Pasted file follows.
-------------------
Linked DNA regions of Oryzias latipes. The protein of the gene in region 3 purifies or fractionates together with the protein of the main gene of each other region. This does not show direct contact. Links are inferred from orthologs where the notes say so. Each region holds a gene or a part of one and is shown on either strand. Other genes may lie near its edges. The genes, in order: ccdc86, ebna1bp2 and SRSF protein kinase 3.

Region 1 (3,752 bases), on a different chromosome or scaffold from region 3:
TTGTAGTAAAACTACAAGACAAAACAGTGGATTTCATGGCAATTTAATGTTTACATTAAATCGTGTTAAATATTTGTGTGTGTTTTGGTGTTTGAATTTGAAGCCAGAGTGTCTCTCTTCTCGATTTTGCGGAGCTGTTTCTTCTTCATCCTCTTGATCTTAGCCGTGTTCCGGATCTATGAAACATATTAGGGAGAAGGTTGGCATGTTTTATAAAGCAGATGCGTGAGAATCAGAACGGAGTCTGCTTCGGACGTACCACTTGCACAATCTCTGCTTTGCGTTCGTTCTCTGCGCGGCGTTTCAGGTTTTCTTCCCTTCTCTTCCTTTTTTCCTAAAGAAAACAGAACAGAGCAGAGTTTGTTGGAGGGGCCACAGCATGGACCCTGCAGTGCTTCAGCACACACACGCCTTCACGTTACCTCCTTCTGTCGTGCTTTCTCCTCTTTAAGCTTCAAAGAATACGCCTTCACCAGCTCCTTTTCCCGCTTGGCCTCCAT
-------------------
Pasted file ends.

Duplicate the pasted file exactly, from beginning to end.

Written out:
Linked DNA regions of Oryzias latipes. The protein of the gene in region 3 purifies or fractionates together with the protein of the main gene of each other region. This does not show direct contact. Links are inferred from orthologs where the notes say so. Each region holds a gene or a part of one and is shown on either strand. Other genes may lie near its edges. The genes, in order: ccdc86, ebna1bp2 and SRSF protein kinase 3.

Region 1 (3,752 bases), on a different chromosome or scaffold from region 3:
TTGTAGTAAAACTACAAGACAAAACAGTGGATTTCATGGCAATTTAATGTTTACATTAAATCGTGTTAAATATTTGTGTGTGTTTTGGTGTTTGAATTTGAAGCCAGAGTGTCTCTCTTCTCGATTTTGCGGAGCTGTTTCTTCTTCATCCTCTTGATCTTAGCCGTGTTCCGGATCTATGAAACATATTAGGGAGAAGGTTGGCATGTTTTATAAAGCAGATGCGTGAGAATCAGAACGGAGTCTGCTTCGGACGTACCACTTGCACAATCTCTGCTTTGCGTTCGTTCTCTGCGCGGCGTTTCAGGTTTTCTTCCCTTCTCTTCCTTTTTTCCTAAAGAAAACAGAACAGAGCAGAGTTTGTTGGAGGGGCCACAGCATGGACCCTGCAGTGCTTCAGCACACACACGCCTTCACGTTACCTCCTTCTGTCGTGCTTTCTCCTCTTTAAGCTTCAAAGAATACGCCTTCACCAGCTCCTTTTCCCGCTTGGCCTCCAT